Introduction: The lifestyle behaviours of early adolescents, including diet, physical activity, sleep, and screen usage, are well established contributors to health. These behaviours have also been shown to be associated with academic achievement. Poor academic achievement can additionally contribute to poorer health over the lifespan. This study aims to characterize the associations between health behaviours and self-reported academic achievement. Methods: Data from the 2014 Canadian Health Behaviour in School-Aged Children Study (n = 28,608, ages 11–15) were analyzed. Students provided self-report of academic achievement, diet, physical activity, sleep duration, recreational screen time usage, height, weight, and socioeconomic status. Multi-level logistic regression was used to assess the relationship of lifestyle behaviours and body weight status with academic achievement while considering sex, age, and socioeconomic status as potential confounders. Results: All health behaviours exhibited independent associations with academic achievement. Frequent consumption of vegetables and fruits, breakfast and dinner with family and regular physical activity were positively associated with higher levels of academic achievement, while frequent consumption of junk food, not meeting sleep recommendations, and overweight and obesity were negatively associated with high academic achievement. Conclusions: The present findings demonstrate that lifestyle behaviours are associated with academic achievement, potentially identifying these lifestyle behaviours as effective targets to improve academic achievement in early adolescents. These findings also justify investments in school-based health promotion initiatives.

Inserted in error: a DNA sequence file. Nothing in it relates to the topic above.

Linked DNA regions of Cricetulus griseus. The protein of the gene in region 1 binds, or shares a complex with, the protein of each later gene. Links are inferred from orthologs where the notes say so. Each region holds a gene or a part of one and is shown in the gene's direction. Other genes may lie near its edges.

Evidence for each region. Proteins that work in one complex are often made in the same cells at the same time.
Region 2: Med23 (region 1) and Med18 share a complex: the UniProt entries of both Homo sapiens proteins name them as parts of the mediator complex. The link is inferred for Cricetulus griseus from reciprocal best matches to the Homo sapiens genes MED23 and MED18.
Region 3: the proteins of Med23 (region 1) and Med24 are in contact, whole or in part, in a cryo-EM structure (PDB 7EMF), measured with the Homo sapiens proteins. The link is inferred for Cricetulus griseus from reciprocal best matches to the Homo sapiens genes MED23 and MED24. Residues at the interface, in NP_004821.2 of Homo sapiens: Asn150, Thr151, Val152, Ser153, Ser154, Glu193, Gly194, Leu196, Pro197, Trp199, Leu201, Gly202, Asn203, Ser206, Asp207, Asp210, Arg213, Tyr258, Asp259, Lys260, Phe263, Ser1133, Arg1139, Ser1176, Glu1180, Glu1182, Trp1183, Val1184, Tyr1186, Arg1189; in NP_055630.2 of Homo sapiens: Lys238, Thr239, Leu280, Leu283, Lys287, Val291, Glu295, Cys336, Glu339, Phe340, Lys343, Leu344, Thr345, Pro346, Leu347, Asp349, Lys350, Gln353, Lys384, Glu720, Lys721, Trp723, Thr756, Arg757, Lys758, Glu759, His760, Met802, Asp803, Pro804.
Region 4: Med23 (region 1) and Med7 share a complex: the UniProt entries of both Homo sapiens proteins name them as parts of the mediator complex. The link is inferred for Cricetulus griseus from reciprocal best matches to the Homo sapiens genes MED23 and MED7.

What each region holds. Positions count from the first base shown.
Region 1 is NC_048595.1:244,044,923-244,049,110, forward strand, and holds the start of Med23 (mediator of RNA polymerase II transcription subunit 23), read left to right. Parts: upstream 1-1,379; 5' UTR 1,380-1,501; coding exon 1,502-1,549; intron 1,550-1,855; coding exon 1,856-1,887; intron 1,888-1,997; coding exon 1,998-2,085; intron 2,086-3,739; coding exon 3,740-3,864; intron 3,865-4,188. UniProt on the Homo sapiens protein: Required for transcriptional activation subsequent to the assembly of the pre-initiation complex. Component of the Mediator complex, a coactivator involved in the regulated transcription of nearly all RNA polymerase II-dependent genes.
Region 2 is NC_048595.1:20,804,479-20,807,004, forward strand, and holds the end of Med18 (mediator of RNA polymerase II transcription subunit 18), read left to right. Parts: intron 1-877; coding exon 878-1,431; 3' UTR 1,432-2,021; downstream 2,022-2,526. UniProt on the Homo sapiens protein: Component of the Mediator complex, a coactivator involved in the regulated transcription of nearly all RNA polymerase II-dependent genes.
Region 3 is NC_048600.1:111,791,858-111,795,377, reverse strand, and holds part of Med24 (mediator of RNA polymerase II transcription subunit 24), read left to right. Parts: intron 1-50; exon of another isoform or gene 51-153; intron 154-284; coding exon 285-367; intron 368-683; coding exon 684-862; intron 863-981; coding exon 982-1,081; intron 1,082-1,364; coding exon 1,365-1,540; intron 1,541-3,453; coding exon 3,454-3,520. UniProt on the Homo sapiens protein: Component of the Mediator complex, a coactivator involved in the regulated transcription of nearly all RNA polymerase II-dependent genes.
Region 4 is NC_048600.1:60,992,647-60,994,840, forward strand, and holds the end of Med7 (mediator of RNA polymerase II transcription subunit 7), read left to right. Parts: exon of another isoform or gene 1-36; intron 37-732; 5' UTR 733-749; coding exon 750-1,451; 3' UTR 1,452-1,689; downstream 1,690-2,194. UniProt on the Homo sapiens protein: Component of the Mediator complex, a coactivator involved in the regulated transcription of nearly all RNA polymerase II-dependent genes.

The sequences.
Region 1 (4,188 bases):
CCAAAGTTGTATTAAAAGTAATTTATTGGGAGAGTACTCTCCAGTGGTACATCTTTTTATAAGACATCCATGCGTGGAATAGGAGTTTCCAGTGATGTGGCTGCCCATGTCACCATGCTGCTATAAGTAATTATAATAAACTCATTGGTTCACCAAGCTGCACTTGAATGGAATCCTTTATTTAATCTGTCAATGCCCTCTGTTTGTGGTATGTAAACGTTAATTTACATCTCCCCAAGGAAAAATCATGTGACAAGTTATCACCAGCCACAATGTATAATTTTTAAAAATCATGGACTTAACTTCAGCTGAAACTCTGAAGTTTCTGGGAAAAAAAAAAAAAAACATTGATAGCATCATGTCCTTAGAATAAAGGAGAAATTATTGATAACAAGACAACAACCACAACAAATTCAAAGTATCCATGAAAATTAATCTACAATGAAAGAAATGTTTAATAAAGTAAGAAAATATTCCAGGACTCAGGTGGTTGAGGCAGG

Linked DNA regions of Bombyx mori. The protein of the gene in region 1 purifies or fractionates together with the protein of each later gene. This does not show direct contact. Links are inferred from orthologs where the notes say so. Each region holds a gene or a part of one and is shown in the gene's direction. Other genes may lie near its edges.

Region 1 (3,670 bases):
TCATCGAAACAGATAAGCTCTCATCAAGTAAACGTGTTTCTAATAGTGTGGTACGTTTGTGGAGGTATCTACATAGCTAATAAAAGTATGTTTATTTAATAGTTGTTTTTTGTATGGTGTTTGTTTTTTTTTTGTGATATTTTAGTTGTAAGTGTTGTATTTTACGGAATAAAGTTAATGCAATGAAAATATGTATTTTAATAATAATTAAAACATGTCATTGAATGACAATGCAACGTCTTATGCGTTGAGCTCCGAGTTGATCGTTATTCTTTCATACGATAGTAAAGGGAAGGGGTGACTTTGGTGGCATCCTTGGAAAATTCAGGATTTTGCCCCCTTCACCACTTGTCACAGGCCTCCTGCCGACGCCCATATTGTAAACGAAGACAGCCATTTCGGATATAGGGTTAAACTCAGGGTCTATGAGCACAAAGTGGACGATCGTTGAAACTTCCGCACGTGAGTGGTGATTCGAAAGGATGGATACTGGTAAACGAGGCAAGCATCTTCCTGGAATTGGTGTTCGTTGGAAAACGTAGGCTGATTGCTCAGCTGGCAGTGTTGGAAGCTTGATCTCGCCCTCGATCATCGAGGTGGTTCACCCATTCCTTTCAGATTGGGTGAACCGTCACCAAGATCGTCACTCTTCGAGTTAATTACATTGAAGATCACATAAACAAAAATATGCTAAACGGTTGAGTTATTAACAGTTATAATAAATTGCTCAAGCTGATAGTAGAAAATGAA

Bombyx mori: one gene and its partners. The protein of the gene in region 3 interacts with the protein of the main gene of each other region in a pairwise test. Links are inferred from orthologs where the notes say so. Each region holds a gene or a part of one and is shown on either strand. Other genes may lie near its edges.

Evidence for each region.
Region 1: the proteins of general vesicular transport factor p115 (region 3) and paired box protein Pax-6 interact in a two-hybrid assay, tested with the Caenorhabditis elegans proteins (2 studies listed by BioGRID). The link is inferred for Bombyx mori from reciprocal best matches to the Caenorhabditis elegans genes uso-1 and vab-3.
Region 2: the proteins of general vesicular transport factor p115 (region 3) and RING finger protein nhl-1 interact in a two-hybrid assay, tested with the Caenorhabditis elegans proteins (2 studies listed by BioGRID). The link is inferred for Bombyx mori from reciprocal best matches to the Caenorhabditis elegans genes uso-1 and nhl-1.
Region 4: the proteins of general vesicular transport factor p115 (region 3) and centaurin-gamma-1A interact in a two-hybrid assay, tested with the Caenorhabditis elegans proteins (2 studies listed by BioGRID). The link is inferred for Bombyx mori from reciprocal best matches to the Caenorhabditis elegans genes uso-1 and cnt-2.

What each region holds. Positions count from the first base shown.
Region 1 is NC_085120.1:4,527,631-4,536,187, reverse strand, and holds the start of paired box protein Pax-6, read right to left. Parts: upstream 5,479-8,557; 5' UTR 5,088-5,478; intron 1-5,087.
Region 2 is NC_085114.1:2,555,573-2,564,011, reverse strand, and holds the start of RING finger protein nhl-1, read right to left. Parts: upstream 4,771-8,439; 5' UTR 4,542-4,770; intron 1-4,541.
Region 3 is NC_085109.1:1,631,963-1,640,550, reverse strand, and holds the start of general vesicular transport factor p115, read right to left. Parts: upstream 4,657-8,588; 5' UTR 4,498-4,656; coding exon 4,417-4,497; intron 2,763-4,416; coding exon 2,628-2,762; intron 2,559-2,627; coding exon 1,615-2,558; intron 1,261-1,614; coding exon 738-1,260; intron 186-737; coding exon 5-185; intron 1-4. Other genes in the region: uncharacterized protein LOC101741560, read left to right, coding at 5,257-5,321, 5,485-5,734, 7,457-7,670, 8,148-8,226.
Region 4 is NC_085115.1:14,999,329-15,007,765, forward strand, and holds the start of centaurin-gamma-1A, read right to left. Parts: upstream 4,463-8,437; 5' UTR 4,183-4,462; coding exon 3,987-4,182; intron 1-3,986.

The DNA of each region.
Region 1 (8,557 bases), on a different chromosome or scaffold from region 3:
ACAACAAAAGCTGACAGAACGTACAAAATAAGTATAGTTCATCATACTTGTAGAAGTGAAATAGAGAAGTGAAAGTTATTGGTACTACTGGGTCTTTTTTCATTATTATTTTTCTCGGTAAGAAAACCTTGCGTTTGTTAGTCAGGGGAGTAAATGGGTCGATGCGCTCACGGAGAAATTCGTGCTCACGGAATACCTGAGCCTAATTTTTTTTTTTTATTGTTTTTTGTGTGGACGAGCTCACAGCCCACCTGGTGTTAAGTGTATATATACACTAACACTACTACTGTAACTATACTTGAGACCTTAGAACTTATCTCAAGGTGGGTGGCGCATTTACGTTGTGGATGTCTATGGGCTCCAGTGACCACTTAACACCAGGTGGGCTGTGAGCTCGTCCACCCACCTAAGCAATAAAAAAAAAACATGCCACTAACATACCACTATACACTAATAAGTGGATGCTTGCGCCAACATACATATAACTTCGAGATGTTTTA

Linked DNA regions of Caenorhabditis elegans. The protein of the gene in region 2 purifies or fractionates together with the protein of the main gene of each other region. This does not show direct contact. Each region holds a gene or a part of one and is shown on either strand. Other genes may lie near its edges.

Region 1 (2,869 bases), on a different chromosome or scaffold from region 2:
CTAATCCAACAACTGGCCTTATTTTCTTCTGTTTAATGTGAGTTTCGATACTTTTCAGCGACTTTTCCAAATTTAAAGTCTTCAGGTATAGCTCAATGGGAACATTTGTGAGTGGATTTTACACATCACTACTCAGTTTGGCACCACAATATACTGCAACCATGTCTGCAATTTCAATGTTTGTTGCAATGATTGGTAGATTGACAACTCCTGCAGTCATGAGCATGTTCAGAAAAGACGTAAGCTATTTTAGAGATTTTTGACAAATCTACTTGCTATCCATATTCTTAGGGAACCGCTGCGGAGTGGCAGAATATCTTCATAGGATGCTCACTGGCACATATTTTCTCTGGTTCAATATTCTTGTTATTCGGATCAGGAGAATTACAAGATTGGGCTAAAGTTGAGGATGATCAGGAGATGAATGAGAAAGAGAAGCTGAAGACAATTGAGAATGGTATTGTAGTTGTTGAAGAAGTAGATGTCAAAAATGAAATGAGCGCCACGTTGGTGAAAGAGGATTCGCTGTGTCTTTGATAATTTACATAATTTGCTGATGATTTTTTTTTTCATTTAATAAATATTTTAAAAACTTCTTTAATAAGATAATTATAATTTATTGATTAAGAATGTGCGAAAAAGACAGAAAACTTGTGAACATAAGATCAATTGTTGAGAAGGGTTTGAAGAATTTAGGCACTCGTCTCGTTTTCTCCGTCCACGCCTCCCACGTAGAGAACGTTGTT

Faught, E. L., Gleddie, D., Storey, K. E., Davison, C. M., & Veugelers, P. J. (2017). Healthy lifestyle behaviours are positively and independently associated with academic achievement: An analysis of self-reported data from a nationally representative sample of Canadian early adolescents. PLoS ONE, 12(7). https://doi.org/10.1371/journal.pone.0181938